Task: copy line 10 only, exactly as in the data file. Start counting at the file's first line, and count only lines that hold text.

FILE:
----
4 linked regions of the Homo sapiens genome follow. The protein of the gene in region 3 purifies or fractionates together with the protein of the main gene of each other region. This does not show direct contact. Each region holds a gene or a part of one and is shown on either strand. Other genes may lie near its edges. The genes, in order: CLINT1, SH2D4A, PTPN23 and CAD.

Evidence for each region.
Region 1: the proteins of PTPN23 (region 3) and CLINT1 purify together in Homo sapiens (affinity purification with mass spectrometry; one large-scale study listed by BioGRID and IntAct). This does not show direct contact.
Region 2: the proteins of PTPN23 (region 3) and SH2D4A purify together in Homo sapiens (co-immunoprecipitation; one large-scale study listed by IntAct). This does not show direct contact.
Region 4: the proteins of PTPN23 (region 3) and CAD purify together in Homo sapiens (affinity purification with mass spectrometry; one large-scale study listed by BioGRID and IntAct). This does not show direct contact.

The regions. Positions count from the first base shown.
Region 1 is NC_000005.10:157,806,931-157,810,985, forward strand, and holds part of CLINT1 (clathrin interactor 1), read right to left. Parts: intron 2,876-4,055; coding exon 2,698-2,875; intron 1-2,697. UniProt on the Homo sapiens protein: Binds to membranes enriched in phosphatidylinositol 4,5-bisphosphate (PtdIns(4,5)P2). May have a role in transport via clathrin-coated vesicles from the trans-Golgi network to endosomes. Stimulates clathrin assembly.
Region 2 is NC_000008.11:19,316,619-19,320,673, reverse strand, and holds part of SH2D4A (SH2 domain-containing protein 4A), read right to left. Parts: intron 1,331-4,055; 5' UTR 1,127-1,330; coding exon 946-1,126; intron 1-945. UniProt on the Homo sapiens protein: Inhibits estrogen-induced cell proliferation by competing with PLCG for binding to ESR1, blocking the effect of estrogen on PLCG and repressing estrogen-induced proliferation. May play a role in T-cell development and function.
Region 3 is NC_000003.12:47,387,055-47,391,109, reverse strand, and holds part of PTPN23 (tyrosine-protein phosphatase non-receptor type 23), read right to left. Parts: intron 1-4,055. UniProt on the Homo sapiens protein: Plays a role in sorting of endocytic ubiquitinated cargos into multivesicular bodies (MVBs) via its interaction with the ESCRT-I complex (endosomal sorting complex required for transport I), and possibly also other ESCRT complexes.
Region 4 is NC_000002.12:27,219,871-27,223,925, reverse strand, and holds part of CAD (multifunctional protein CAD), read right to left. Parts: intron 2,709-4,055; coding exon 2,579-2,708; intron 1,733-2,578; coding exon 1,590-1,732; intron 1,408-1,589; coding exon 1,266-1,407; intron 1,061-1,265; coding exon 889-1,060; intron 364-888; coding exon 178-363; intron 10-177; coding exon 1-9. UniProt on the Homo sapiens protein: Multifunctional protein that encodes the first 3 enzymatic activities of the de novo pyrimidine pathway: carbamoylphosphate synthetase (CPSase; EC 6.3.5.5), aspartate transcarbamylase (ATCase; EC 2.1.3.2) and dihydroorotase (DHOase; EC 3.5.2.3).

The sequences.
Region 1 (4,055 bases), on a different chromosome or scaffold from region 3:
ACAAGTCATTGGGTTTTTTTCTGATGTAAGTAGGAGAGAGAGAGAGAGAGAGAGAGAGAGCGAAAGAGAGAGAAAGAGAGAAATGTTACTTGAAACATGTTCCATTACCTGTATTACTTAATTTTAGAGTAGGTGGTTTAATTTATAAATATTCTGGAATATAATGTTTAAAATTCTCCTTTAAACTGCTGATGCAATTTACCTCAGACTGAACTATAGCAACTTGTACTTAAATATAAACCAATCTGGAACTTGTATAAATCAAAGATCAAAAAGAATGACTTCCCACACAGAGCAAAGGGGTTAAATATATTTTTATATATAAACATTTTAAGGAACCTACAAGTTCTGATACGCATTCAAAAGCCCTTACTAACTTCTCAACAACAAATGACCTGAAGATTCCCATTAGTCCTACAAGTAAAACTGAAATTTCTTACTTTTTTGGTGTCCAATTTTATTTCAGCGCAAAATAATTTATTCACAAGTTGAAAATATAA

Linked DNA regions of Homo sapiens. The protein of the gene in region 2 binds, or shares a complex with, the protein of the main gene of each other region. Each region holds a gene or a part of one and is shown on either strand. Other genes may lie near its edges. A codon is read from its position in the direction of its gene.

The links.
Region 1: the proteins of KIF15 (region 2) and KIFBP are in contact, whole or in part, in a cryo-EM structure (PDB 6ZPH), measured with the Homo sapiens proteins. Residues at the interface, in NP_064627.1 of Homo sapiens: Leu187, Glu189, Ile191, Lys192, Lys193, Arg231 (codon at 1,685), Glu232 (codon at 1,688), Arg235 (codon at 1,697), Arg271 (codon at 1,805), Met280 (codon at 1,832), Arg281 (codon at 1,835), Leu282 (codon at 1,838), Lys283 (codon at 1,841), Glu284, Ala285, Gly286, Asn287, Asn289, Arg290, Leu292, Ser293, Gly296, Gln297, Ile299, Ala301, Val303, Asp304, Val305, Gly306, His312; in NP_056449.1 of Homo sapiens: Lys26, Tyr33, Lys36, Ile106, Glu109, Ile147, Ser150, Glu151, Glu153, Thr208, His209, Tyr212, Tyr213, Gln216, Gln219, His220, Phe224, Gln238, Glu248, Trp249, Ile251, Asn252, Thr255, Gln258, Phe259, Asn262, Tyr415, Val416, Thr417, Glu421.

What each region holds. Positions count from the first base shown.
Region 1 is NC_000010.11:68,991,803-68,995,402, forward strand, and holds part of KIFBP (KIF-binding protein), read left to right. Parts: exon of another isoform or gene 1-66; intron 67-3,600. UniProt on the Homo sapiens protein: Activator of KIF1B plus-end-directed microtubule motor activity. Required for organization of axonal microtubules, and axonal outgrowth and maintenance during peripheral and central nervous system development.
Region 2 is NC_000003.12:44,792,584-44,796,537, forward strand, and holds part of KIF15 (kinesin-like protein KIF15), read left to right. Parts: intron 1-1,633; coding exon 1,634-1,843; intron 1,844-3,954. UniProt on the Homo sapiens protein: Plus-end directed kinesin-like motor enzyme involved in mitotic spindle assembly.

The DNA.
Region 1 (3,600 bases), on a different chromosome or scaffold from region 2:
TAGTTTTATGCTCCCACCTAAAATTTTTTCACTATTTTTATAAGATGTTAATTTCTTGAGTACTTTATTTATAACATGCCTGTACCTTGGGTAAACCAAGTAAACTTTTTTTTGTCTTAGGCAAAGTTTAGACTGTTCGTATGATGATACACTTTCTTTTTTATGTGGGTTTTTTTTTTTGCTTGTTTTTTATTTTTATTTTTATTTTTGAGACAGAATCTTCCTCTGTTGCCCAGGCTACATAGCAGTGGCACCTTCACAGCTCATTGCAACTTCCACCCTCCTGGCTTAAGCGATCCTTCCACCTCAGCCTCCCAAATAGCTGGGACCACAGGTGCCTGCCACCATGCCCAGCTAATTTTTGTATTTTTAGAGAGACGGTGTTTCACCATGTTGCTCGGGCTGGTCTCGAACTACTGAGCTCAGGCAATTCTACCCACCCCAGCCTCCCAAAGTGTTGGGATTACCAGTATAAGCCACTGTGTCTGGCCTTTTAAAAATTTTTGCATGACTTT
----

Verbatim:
Region 4 is NC_000002.12:27,219,871-27,223,925, reverse strand, and holds part of CAD (multifunctional protein CAD), read right to left. Parts: intron 2,709-4,055; coding exon 2,579-2,708; intron 1,733-2,578; coding exon 1,590-1,732; intron 1,408-1,589; coding exon 1,266-1,407; intron 1,061-1,265; coding exon 889-1,060; intron 364-888; coding exon 178-363; intron 10-177; coding exon 1-9. UniProt on the Homo sapiens protein: Multifunctional protein that encodes the first 3 enzymatic activities of the de novo pyrimidine pathway: carbamoylphosphate synthetase (CPSase; EC 6.3.5.5), aspartate transcarbamylase (ATCase; EC 2.1.3.2) and dihydroorotase (DHOase; EC 3.5.2.3).